That said, the gently grooving rhythms, the sing-along choruses and the excited chord changes find their footholds in the calibrated constriction of ‘classic’ Wire; namely some crisp dynamics, punchy playing and the repetition – protracted to the point of concussing the listener on the surging ‘Moreover’. And while the majority of the tracks are full-bodied and forceful, and often frothy with fuzz and friction, they are carried by sparsely efficient drumming, which when pitted against the low bass region gives rise to an anxious undertow. Naturally, as products of the post-punk generation their songs are full of contradictions: simultaneously friendly and unfamiliar; arithmetical but rolling; and rabble-rousing but vaguely neutral. The overall outcome is a sound much like a summer cold – woebegone and chilled but caressed with ripples of tingly heat, valanced by Newman’s nacreous rhythm guitar that twirls though the wet, refined production beautifying everything it touches.

One of the many proverbial life-isms that litter Red Barked Tree, on ‘Adapt’ Newman exhorts: “Go east / Go north / Go south / Go west / Leave mouths open / With your best / Adapt to change / Stay unimpressed”. Amongst other readings, it’s likely lyricist Graham Lewis is reflecting here, smiling back on three decades of tampering, deconstruction, and the rearranging of the weights and measures of music. More so it’s perfectly encapsulating of a joie de vivre only now have they got around to basing an album on. John Calvert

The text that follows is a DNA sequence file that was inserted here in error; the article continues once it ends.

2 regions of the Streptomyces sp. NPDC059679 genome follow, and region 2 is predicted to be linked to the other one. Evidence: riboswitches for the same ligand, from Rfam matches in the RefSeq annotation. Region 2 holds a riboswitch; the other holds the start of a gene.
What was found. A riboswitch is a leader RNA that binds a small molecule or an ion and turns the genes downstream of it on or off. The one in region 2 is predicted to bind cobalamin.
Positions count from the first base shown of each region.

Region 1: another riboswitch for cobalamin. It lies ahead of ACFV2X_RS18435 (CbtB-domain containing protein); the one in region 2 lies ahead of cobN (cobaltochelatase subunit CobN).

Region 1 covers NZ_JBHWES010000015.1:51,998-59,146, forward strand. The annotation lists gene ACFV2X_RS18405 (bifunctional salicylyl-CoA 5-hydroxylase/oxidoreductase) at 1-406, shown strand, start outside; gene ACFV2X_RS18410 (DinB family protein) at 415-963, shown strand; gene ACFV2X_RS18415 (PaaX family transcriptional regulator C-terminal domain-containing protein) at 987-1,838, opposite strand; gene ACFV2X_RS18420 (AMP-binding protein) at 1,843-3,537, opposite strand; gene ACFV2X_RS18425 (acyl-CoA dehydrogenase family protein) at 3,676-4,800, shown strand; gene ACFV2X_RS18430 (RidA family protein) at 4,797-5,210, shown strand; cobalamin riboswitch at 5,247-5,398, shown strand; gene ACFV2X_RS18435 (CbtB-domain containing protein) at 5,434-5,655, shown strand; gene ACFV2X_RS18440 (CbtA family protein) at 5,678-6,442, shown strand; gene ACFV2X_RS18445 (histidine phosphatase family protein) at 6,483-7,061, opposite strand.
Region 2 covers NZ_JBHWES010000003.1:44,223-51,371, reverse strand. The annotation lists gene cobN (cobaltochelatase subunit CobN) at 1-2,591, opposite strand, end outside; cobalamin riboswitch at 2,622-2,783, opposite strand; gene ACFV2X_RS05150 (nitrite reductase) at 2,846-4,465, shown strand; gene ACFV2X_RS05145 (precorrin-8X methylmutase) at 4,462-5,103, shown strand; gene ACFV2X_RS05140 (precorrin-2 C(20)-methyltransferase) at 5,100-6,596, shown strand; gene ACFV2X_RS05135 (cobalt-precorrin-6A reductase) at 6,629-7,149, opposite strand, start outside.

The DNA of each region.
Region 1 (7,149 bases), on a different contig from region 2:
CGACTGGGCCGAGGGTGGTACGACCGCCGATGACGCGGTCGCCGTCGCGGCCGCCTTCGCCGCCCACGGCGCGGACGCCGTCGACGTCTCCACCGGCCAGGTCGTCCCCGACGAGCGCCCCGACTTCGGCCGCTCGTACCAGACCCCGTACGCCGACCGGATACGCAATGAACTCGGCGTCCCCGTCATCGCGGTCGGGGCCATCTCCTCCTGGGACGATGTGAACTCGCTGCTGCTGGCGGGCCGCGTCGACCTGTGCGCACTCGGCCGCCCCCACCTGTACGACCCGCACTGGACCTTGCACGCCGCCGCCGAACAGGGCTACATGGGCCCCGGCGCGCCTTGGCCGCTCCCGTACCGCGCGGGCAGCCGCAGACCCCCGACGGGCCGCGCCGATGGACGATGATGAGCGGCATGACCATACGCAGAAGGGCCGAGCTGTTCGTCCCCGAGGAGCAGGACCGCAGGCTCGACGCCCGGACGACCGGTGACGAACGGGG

Gatekeeper: Giza
May 7, 2011, 10:09 pm
Filed under: Album Reviews, Recommended Albums, The Quietus

After a hard day of yakking up stomach lining and wanking for Richard Kern on a marble panther, Milo Cordell – CEO of Merok Records – likes nothing better than a bit of scouting, occasionally throwing up a next-season buzz act to get excited about. Hunting dangerous new prospects like a brow-mopping chickenhawk, at last count the label co-distribute more than a daylight-intolerant reprobate or two, not least the black-veined Comanechi, dragging their rabid grunge set around the capital by the hair, and Salem, who crack-sick and mumbling have scarified the musical landscape last year with King Night’s goth pleasure-dome. At the fainter end of the label is New York’s Blondes and Teengirl Fantasy, whose tactile memory music is time-slowing, a far off kick-drum orientating the listener around a kind off REM-disco, with subliminal prog-house drifting from across a lake.